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Ten Theology Books to Watch For – June 2021

Here are some excellent new theology books * that will be released in June 2021:

* broadly interpreted, including ethics, church history, biblical studies, and other areas that intersect with theology

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The Deepest Belonging: A Story about Discovering Where God Meets Us

Kara Root

Fortress Press

Where does God meet us in this life? Rooting Christian faith in joy, freedom, and trust that God interacts with us in this life, The Deepest Belonging: A Story of Discovering Where God Meets Us invites readers to walk through surprising doorways–weakness, vulnerability, smallness, rest, and honesty–into a new perspective of the Christian life and the role of the pastor.

Kara Root draws wisdom from three compelling stories, all about finding freedom on the other side of fear. In one thread, Marty, a member of the small congregation Root serves, learns that he is dying. In the second, Root finds that her once-invincible faith of assurance and answers collapses.

These stories come together in a third, when the congregation does a unique and counterintuitive thing: it commissions Marty to a “ministry of dying.” By embracing instead of fleeing death, Marty, this community, and Root herself are infused with life through shared experiences of God. They learn to be vulnerable and brave. They discover–again and profoundly–an unguarded faith of wondering and watching for God’s presence.

This is a book for all pastors and church leaders, as well as for those disillusioned with Christianity and the church and longing for something more real and honest. It explores questions such as: How does God meet us? What is church for? What is a pastor? What does it mean to be truly human?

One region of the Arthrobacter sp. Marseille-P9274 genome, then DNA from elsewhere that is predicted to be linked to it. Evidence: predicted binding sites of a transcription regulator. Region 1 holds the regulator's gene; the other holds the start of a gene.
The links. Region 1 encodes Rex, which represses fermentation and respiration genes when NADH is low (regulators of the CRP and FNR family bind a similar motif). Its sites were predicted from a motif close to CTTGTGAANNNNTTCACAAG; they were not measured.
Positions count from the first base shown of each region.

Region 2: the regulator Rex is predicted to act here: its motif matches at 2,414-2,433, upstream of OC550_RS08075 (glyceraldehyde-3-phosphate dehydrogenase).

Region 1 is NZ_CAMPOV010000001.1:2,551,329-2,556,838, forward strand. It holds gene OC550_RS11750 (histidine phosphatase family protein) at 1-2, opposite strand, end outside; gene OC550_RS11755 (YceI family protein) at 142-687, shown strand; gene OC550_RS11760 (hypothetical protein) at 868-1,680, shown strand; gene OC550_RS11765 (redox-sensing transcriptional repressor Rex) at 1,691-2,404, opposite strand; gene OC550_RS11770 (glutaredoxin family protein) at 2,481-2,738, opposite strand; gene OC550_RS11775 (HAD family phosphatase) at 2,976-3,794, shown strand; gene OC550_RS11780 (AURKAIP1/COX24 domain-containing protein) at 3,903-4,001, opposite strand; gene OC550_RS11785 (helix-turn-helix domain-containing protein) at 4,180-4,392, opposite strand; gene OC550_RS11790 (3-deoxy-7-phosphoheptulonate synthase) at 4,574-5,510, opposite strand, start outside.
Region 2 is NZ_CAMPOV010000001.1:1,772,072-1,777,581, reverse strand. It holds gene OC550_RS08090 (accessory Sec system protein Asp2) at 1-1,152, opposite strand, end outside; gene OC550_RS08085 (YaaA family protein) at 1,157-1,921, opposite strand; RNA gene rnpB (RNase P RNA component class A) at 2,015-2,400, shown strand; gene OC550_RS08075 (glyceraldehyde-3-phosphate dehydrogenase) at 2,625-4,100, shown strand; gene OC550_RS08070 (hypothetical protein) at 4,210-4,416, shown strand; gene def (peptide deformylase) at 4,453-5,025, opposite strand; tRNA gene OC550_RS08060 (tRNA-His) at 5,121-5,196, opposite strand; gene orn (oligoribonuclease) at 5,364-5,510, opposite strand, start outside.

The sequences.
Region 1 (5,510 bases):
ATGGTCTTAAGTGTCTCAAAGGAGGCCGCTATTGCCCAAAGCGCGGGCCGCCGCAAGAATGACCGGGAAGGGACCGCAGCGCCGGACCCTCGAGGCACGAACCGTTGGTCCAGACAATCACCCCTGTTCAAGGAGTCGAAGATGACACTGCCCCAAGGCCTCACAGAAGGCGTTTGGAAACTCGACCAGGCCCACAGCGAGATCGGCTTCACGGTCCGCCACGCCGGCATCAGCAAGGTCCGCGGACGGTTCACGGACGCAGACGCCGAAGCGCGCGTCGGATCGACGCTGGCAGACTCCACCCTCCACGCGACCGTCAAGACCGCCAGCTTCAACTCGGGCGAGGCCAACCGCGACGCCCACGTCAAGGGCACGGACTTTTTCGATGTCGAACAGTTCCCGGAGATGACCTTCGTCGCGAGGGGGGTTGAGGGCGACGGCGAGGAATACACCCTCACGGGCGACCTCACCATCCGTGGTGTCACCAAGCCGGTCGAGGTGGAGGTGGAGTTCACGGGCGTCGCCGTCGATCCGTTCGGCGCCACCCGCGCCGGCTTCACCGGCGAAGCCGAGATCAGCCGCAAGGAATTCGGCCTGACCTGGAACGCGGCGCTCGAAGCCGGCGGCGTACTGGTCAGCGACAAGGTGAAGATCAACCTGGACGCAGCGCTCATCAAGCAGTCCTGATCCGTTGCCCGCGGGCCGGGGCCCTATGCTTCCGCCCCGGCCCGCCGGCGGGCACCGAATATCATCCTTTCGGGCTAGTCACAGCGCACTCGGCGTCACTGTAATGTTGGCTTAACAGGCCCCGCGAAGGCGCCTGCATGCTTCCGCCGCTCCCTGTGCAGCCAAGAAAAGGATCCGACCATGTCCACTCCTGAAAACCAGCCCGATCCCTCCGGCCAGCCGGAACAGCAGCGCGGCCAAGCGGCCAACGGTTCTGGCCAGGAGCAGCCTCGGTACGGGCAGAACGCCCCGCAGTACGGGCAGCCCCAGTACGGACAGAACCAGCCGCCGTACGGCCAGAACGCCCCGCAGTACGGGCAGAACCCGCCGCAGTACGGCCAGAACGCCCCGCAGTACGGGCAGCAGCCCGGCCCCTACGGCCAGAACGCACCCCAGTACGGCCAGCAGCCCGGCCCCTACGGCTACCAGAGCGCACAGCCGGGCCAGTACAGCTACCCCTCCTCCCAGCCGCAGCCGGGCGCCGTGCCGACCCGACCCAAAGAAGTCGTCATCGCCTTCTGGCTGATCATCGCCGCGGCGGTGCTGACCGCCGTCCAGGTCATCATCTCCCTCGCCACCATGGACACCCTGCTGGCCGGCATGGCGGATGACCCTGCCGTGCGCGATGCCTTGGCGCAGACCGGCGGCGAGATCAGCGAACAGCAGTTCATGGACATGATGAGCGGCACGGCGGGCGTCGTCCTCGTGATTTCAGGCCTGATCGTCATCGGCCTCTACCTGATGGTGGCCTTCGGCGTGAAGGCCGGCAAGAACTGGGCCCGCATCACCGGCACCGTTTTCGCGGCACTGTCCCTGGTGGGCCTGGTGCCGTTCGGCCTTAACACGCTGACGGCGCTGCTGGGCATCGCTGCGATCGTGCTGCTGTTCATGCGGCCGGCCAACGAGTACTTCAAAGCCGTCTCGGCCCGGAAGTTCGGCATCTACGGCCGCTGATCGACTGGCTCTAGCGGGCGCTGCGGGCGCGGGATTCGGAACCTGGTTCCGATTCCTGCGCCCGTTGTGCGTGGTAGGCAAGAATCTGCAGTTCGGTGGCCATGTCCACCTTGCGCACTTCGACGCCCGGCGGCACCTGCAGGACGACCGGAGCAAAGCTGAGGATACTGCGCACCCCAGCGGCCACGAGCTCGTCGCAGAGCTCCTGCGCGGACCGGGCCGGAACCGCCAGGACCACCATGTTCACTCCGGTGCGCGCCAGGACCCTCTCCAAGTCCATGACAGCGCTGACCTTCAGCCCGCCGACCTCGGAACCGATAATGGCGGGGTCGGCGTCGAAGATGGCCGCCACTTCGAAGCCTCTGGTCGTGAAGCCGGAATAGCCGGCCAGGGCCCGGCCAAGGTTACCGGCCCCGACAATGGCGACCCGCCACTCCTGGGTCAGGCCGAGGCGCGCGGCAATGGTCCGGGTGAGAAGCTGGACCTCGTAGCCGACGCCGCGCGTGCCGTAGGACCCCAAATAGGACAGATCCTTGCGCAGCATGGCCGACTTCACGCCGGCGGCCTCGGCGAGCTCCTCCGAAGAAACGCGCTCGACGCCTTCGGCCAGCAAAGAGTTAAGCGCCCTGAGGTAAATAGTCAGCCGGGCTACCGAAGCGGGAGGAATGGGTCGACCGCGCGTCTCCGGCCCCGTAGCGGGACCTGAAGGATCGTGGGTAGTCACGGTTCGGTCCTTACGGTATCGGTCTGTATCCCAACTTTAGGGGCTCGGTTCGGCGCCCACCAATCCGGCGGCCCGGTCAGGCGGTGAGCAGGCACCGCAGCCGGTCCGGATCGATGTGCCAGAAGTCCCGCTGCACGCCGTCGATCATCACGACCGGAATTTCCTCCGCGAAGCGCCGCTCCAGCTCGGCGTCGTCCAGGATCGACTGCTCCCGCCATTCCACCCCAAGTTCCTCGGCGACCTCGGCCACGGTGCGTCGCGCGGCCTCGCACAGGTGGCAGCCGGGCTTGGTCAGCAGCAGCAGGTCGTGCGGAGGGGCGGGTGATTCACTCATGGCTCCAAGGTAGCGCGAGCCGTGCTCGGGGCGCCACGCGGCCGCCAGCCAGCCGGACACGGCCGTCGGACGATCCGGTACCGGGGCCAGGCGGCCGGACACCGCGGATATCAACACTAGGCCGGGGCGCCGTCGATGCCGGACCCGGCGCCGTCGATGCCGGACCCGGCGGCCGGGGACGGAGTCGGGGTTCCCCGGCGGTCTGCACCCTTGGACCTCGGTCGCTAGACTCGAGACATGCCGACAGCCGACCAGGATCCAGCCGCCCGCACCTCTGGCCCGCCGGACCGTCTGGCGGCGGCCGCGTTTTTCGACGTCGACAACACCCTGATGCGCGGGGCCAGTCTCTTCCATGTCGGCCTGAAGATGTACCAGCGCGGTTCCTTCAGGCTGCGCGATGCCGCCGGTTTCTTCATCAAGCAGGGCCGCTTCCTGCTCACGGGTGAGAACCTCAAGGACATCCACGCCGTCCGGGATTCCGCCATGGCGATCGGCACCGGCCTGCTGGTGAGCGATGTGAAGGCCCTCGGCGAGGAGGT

The Deepest Belonging is a call not to resist but to embrace our vulnerability. As a move away from religion seeking security, protection, and influence, this story invites individuals and congregations to return bravely to the core of our humanity: our belonging to God and one another.



The Art of Indigenous Inculturation: Grace on the Edge of Genius

Antonio Sison

Orbis Books

“This breathtakingly beautiful, scholarly, and thought-provoking book is basically about one thing: doing justice to the incarnation. It is the doctrine that confesses not only that God became human, but that God became flesh, became material, thereby signifying the holiness of all God’s creation. It is with this conviction that Antonio Sison embarks on a quest to ‘midwife’ the ‘indigenous inculturation’ present in a triptych of images from the ‘folk Catholic imaginary’ in Nairobi in Kenya, Chicago in the United States, and Manila in the Philippines. His purpose is, with a rich hermeneutic of suspicion, generosity, and serendipity, to bring the edges of theologizing to the center. In doing so, however, he reveals to us that, instead of a new theological hegemony (marginal replacing the center), the edges are actually the center.”—From the Foreword by Stephen B. Bevans, SVD

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